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Not Too Busy To Be

Cason Award Cites Flynt's Writing, Willingness To Be an Activist

Wayne Flynt, who taught at Samford from 1965 until 1977, is distinguished university professor at Auburn.


If history is a discipline to be spent in the solitary confines of an archive, why have so many historians involved themselves as public policy advocates?

Samford graduate Wayne Flynt '61, an eminent historian himself, cites such names as George Bancroft (the nation's first historian), Woodrow Wilson, W. E. B. DuBois, William E. Dodd, and, more recently, Arthur Schlesinger, C. Vann Woodward, John Hope Franklin, George McGovern, Mary Frances Berry and others as examples.

These were historian/ activists whose work seemed to ask of American society, "How did we get in this mess?" Flynt said recently. "Or perhaps more importantly, how do we get out of this mess and make sure it doesn't happen again?"

Flynt was the featured speaker March 13 at the annual banquet for the Clarence Cason Award for Nonfiction Writing in Tuscaloosa, where he was the 2002 honoree.

Former Cason winners include New York Times executive editor and Pulitzer Prize winner Howell Raines, Pulitzer Prize-winning biologist Edward O. Wilson, and writers Gay Talese and Albert Murray. The University of Alabama presents the award in memory of its journalism school founder, author of the groundbreaking 1935 book, 90 Degrees in the Shade.

Particularly where the state of Alabama is concerned, Flynt might have added his own name to the activist roster. It was his impressive body of writing-12 books, numerous articles and newspaper op-ed pieces-that prompted his selection. His book, Poor But Proud, won the 1990 Lillian Smith Award as the best work in Southern history.

Like other historian/ activists, Flynt has worked to shed light on such problems as poverty, illiteracy, a regressive tax system, sub-par public education and the need for constitutional reform in his state.

"The stakes are pretty high," he told his audience. "Do you want to live in a state as sorrily governed as this one?"

Flynt said Alabamians have four choices. They can get out of the state, stay and fight to make it better, join the special interests and become part of the problem or "the option I respect least of all: the people who are simply too busy to be bothered."

He described the latter group as "well-meaning and likeable, vaguely aware that something is amiss, wishing that someone would do something to make it all better . . . [but] too busy with their research or teaching or Sunday School or golf tournament or Junior League or professional society or garden club to figure out what all the uproar is about."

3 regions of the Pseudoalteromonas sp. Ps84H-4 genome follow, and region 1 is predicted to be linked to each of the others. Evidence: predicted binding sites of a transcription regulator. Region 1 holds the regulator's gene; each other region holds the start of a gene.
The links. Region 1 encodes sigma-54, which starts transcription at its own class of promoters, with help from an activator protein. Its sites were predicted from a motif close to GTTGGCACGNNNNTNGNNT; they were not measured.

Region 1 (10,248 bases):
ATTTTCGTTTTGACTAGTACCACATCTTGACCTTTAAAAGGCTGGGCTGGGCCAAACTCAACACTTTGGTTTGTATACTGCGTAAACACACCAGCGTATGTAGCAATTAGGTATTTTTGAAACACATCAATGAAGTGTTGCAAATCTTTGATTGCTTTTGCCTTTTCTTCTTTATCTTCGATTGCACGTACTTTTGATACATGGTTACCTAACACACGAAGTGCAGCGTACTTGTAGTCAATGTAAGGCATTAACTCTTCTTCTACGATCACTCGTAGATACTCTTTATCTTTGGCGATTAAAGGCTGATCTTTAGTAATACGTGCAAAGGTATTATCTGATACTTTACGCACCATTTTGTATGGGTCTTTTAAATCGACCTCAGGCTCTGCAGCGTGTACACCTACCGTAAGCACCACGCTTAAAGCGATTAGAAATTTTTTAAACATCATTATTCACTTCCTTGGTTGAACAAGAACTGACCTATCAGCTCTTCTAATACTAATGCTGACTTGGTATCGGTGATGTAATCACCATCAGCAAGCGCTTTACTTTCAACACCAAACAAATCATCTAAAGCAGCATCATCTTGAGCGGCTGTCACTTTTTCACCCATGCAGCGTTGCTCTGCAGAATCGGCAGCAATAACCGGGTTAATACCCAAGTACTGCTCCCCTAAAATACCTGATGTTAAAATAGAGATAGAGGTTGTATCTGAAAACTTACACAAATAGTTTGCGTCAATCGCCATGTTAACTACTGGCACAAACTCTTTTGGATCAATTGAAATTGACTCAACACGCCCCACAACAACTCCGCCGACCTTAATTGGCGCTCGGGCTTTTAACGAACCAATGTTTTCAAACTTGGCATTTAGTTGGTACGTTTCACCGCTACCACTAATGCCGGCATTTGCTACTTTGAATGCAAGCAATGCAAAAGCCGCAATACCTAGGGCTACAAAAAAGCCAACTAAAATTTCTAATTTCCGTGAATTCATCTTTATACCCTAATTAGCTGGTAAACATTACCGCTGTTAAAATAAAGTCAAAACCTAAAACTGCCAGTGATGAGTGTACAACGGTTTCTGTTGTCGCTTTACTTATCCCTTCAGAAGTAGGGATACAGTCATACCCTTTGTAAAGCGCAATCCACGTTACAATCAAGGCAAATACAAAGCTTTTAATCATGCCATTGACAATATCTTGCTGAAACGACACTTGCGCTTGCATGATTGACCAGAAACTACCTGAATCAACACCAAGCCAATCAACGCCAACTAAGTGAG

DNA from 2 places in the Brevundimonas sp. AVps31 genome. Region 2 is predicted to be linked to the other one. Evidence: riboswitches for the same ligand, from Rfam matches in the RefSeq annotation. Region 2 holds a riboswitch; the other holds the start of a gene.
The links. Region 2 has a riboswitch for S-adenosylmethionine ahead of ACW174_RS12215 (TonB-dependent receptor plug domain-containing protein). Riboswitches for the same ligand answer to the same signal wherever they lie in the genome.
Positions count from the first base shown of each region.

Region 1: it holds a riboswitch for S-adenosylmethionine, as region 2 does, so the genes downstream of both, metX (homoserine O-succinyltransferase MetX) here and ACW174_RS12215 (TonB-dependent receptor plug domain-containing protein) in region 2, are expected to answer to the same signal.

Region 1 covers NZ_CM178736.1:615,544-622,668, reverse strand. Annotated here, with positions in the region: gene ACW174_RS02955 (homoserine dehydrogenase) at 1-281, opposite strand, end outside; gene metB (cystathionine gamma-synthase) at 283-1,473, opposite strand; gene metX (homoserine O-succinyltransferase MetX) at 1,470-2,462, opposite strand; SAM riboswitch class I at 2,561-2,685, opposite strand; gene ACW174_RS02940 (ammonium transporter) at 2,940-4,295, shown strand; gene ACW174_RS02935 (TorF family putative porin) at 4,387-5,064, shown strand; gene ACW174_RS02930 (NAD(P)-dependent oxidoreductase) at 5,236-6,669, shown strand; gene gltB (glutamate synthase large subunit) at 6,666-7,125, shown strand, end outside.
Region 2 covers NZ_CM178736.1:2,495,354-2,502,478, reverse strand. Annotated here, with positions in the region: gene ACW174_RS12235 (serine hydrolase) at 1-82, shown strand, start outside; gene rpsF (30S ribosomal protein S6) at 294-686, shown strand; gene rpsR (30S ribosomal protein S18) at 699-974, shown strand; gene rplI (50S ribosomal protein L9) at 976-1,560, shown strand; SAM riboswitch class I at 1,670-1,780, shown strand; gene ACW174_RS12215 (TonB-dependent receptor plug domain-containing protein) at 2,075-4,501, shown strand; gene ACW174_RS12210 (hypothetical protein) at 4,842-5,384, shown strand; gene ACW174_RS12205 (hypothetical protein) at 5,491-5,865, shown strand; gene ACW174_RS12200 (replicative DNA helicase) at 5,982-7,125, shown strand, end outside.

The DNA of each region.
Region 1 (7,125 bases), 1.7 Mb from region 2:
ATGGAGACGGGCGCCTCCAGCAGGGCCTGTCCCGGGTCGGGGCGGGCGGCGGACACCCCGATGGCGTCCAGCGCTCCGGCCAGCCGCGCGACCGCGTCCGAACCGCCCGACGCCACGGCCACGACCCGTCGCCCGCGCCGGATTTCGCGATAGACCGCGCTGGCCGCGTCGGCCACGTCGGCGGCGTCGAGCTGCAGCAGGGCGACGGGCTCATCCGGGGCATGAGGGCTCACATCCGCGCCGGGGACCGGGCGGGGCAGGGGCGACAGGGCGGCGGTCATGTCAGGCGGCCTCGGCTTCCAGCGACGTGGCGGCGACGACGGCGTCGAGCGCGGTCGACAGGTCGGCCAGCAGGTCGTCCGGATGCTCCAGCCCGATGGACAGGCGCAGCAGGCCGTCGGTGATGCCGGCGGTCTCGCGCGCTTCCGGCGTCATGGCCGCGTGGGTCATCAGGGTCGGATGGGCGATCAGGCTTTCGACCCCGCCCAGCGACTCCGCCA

For this group, said Flynt, "there is this very appropriate epitaph from the 1920s for an earlier 'Lost Generation': 'Here were busy, godless people, their only monument a thousand miles of asphalt and a hundred lost golf balls.'"

Alumna Christine Wallace, Retired Teacher, Leaves Samford $277,000

Samford University received a $277,000 gift from the estate of alumna Christine Murdock Wallace, who earned her Samford degree by attending night school while holding a full-time job at a local business college.

Wallace enrolled in her first Samford class in 1952, when she was 36. Seven years later, in May of 1959, she completed a bachelor of arts degree. The following fall, she joined the faculty of Shades Valley High School in Birmingham, teaching business and bookkeeping courses. She taught there until retirement in 1981.

From Boaz, Wallace also attended Alabama College, now the University of Montevallo, during the 1930s. She taught at Massey Business College from 1945 until 1958.

"She was a reserved lady but had a very dry wit," recalled Samford trustee James Stivender '49 of Gadsden, who served as her attorney until his retirement in 1996. "She had a real interest in Samford University."

Her gift will be used to endow scholarships "for deserving students," according to the terms of her will.

Following retirement from Shades Valley, Wallace returned to Boaz, where she owned rental property and other real estate inherited from her parents and one sister. She managed these properties and was active in First Baptist Church of Boaz. She died at age 84 in 2000.

"She was interested in supporting Baptist causes and left the bulk of her estate for that purpose," said attorney Jim Inzer of Gadsden, who handled the estate.

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Maintained by University Relations. Last updated: June 18, 2002

Spring 2002
Vol. 19, No. 1

Seasons Staff

William Nunnelley
Mary Wimberley
Associate Editor
Jack Brymer
Contributing Writer
Sean Flynt
Contributing Writer
Scott Camp
Multimedia Graphic Designer
Donna Fitch
Web Designer & Editor
Janica York
Editorial Assistant
Caroline Baird Summers

Samford University Alumni Association Officers 2002-03

Bennie Bumpers '63
Sonya Bumpers '63

Tom Armstrong '73
Vice President

Brooke Dill Stewart '95

Seasons is published quarterly by Samford University, 800 Lakeshore Drive, Birmingham, Alabama 35229, and is distributed free to all alumni of the University, as well as to other friends. Samford University is an Equal Opportunity Institution and welcomes applications for employment and educational programs from all individuals regardless of race, color, age, sex, disability or national or ethnic origin.